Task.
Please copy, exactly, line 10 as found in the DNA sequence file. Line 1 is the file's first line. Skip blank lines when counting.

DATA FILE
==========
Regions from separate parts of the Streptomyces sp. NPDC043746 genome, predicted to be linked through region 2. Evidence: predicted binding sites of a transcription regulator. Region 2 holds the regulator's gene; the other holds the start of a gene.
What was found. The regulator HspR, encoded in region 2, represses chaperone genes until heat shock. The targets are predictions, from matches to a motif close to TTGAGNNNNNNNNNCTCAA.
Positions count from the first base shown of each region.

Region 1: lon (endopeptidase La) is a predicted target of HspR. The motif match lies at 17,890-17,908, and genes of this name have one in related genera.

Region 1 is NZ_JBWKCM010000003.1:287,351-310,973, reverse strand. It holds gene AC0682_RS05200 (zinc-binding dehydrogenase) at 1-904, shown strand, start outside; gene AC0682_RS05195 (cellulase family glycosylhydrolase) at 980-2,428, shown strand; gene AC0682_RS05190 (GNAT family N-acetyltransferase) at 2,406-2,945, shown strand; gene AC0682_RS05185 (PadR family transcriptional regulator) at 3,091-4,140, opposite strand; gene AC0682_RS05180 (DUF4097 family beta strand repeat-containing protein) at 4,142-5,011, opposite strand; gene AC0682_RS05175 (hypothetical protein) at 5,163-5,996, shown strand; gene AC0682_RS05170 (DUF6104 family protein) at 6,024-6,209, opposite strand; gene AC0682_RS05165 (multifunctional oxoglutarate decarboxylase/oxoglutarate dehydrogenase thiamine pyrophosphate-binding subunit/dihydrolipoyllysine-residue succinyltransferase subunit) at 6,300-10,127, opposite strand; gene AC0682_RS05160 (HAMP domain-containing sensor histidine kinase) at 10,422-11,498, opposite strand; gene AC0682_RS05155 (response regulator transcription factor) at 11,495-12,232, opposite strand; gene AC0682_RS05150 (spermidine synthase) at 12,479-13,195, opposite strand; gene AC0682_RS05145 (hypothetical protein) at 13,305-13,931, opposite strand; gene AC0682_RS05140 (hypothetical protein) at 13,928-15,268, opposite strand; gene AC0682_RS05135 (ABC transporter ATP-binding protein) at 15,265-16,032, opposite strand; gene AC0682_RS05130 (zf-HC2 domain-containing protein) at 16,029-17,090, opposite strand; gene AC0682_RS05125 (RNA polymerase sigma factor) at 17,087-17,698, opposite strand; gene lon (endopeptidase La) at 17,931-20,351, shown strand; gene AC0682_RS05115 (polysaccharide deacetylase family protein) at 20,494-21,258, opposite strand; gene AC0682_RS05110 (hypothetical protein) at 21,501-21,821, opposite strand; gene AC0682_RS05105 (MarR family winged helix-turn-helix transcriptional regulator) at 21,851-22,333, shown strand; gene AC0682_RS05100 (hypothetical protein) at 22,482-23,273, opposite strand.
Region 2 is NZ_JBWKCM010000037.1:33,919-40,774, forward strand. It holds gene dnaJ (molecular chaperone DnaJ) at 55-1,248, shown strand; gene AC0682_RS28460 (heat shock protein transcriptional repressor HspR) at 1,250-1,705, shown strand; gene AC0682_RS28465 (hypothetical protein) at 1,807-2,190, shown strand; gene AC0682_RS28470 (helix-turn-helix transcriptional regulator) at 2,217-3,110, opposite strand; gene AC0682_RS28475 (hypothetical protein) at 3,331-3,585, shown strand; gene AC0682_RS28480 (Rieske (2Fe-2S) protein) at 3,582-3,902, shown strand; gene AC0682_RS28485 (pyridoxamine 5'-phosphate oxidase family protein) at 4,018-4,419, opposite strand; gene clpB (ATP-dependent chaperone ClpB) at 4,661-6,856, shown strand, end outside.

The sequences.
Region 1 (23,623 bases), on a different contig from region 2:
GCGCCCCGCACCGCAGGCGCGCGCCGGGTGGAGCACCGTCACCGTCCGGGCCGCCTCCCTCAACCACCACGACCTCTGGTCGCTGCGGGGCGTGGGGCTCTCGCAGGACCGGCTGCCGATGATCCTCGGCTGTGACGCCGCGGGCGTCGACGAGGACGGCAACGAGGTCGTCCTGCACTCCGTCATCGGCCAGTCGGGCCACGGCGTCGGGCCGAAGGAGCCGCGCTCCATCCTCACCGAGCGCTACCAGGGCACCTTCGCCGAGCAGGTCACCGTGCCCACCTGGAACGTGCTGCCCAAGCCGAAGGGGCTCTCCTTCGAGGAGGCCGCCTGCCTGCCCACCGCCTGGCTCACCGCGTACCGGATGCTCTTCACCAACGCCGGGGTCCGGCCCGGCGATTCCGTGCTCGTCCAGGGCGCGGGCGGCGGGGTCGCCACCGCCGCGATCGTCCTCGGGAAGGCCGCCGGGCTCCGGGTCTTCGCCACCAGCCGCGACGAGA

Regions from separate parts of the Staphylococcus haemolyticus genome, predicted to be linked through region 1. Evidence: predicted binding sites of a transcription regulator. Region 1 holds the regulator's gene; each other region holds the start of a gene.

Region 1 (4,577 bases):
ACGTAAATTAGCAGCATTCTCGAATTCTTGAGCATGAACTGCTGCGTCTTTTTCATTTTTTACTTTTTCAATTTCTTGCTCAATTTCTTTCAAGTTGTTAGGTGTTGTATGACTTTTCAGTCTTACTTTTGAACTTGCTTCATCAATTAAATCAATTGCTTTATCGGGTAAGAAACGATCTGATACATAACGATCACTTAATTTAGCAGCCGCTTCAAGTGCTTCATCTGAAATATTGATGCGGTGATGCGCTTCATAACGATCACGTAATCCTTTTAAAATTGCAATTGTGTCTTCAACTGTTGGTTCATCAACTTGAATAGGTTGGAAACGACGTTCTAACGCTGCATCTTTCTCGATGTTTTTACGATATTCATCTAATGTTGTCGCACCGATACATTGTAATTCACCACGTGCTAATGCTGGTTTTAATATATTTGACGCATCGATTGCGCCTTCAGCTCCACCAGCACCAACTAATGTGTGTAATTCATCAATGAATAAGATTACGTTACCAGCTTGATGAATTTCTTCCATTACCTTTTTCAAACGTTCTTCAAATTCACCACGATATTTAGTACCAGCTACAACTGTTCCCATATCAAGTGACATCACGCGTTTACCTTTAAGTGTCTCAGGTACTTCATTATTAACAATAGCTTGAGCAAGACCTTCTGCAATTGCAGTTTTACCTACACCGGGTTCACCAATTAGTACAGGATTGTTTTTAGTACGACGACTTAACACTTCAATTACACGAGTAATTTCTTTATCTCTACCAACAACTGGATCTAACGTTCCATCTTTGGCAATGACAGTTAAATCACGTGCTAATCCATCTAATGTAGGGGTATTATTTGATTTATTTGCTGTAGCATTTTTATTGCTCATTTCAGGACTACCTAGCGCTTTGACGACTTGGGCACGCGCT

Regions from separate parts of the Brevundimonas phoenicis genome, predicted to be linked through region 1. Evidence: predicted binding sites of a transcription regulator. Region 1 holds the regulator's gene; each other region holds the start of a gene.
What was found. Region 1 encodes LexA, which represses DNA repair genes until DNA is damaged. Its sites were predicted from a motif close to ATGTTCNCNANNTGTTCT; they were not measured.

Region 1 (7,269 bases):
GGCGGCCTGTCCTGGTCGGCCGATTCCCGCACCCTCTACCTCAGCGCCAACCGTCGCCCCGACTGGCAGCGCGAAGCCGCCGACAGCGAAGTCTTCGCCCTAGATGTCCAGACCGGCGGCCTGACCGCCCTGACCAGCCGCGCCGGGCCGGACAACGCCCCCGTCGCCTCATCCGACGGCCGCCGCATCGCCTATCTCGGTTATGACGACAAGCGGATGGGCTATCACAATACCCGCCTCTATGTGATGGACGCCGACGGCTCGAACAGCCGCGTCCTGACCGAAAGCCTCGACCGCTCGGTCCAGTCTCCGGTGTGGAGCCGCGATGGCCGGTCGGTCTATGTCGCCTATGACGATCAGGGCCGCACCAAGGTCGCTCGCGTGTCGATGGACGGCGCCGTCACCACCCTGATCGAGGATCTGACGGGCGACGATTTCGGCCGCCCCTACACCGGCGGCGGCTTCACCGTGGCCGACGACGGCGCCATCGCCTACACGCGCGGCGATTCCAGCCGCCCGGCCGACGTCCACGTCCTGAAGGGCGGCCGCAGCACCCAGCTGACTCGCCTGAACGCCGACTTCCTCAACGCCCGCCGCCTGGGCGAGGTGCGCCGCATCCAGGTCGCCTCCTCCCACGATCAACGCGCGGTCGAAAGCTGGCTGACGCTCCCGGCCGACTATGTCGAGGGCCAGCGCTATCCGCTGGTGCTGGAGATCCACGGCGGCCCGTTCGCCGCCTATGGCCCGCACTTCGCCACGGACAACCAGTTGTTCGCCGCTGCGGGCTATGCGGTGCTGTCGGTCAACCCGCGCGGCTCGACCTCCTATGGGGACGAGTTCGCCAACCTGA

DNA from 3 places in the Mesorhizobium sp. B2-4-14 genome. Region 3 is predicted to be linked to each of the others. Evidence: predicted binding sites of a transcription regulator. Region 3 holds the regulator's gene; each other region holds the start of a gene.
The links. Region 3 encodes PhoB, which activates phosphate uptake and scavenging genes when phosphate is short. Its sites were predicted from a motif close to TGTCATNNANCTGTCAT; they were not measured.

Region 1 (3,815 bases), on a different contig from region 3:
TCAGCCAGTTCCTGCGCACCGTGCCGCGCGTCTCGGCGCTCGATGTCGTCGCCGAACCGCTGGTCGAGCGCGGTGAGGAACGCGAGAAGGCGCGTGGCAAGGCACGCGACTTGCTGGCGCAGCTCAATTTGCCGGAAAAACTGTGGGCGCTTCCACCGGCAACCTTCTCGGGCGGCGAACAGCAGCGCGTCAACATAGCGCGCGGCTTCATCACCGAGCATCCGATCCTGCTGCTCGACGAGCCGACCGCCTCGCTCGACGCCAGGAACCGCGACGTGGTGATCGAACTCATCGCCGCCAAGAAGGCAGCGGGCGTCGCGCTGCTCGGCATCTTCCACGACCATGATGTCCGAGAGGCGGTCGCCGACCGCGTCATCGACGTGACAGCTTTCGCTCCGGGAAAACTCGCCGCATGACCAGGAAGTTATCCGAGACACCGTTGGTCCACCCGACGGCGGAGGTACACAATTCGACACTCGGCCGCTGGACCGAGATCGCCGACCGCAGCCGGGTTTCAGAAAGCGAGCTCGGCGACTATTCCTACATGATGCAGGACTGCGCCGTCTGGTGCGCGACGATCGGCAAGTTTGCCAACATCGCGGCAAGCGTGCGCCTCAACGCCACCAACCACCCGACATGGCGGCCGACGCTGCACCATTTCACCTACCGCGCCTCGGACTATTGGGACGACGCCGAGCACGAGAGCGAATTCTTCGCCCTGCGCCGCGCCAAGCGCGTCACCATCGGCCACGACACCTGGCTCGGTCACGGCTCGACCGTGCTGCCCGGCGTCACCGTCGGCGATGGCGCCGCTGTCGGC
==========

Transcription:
Regions from separate parts of the Staphylococcus haemolyticus genome, predicted to be linked through region 1. Evidence: predicted binding sites of a transcription regulator. Region 1 holds the regulator's gene; each other region holds the start of a gene.